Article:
Prior to the completion of our IPO in July 2015, no public market for our common stock existed. Although our common stock is listed on The NASDAQ Global Market, we cannot assure you that an active public trading market for our common stock will continue to develop or be sustained. If an active market for our common stock does not continue to develop or is not sustained, it may be difficult for investors in our common stock to sell shares without depressing the market price for the shares or to sell the shares at all. An inactive market may also impair our ability to raise capital to continue to fund operations by selling shares and may impair our ability to acquire other companies or technologies by using our shares as consideration.

If securities or industry analysts do not publish research or reports about our business, or publish negative reports about our business, our stock price and trading volume could decline.

The trading market for our common stock will depend, in part, on the research and reports that securities or industry analysts publish about us or our business. We do not have any control over these analysts. If our financial performance fails to meet analyst estimates or one or more of the analysts who cover us downgrade our shares or change their opinion of our shares, our share price would likely decline. If one or more of these analysts cease coverage of our company or fail to regularly publish reports on us, we could lose visibility in the financial markets, which could cause our share price or trading volume to decline.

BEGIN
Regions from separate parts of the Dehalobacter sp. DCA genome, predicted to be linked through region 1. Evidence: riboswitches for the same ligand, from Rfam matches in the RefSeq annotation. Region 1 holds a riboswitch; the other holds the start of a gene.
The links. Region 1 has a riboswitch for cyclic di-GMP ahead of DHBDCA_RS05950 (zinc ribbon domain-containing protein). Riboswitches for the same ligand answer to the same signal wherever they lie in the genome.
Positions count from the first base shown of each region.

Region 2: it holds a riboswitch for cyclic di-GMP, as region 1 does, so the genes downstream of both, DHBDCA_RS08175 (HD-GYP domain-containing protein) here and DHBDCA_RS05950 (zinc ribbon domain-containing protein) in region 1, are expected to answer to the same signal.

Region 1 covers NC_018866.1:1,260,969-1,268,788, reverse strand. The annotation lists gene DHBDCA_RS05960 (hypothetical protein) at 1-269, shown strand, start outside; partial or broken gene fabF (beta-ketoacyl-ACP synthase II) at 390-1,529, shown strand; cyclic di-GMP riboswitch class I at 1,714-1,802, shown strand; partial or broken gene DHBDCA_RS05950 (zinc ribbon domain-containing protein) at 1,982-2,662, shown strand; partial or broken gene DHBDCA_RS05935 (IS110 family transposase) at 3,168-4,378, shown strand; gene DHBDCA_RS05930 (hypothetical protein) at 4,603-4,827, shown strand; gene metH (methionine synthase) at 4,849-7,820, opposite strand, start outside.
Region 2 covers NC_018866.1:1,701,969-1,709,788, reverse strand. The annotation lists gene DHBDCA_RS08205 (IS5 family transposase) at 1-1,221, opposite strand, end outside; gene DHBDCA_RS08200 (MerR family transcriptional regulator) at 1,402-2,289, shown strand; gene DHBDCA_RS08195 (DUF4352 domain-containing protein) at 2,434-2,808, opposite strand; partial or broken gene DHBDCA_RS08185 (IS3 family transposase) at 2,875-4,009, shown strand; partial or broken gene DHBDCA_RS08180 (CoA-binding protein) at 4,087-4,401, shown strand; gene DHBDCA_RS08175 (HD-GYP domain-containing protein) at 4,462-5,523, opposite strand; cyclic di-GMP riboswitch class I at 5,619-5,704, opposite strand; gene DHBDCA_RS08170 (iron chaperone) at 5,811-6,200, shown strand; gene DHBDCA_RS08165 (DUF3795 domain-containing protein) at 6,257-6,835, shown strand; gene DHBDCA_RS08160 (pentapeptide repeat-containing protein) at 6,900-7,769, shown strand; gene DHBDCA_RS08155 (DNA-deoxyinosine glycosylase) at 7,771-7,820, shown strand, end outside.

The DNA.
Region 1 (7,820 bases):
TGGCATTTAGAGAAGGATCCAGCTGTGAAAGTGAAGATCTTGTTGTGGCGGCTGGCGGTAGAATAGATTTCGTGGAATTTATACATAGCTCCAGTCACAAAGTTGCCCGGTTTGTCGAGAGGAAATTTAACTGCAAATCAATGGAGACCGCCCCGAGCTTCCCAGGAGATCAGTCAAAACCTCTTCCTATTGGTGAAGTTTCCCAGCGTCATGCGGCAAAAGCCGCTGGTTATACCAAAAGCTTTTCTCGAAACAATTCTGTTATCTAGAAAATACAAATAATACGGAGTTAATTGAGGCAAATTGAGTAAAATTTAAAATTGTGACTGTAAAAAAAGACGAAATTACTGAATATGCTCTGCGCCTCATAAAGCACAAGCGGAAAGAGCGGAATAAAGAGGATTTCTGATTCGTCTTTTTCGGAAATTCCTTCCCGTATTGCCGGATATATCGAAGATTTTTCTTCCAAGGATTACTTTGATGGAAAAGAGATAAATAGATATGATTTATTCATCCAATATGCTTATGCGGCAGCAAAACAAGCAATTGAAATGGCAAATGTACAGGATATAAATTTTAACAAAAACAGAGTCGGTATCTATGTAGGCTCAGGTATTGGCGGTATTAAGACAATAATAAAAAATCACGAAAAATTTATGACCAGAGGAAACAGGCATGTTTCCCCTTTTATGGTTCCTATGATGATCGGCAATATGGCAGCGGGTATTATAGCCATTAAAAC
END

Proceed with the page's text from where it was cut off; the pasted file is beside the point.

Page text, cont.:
We do not intend to pay dividends for the foreseeable future and, as a result, your ability to achieve a return on your investment will depend on appreciation in the price of our common stock.

We have never declared or paid any cash dividends on our common stock and do not intend to pay any cash dividends in the foreseeable future. We anticipate that we will retain all of our future earnings for use in the development of our business and for general corporate purposes. Any determination to pay dividends in the future will be at the discretion of our board of directors. Accordingly, investors must rely on sales of their common stock after price appreciation, which may never occur, as the only way to realize any future gains on their investments.

 

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Concentration of ownership among our existing directors, executive officers and holders of 5% or more of our outstanding common stock may prevent minority investors from influencing significant corporate decisions.

As of December 31, 2015, our directors, executive officers and holders of more than 5% of our common stock, some of whom are represented on our board of directors, together with their affiliates, beneficially owned 61% of the voting power of our outstanding capital stock. As a result, these stockholders will be able to determine the outcome of matters submitted to our stockholders for approval. This concentration of ownership by itself may have the effect of delaying, deferring or preventing a change in control of the company, impeding a merger, consolidation, takeover or other business combination involving us, or discouraging a potential acquirer from making a tender offer or otherwise attempting to obtain control, which in turn, could materially and adversely affect the market price of our common stock.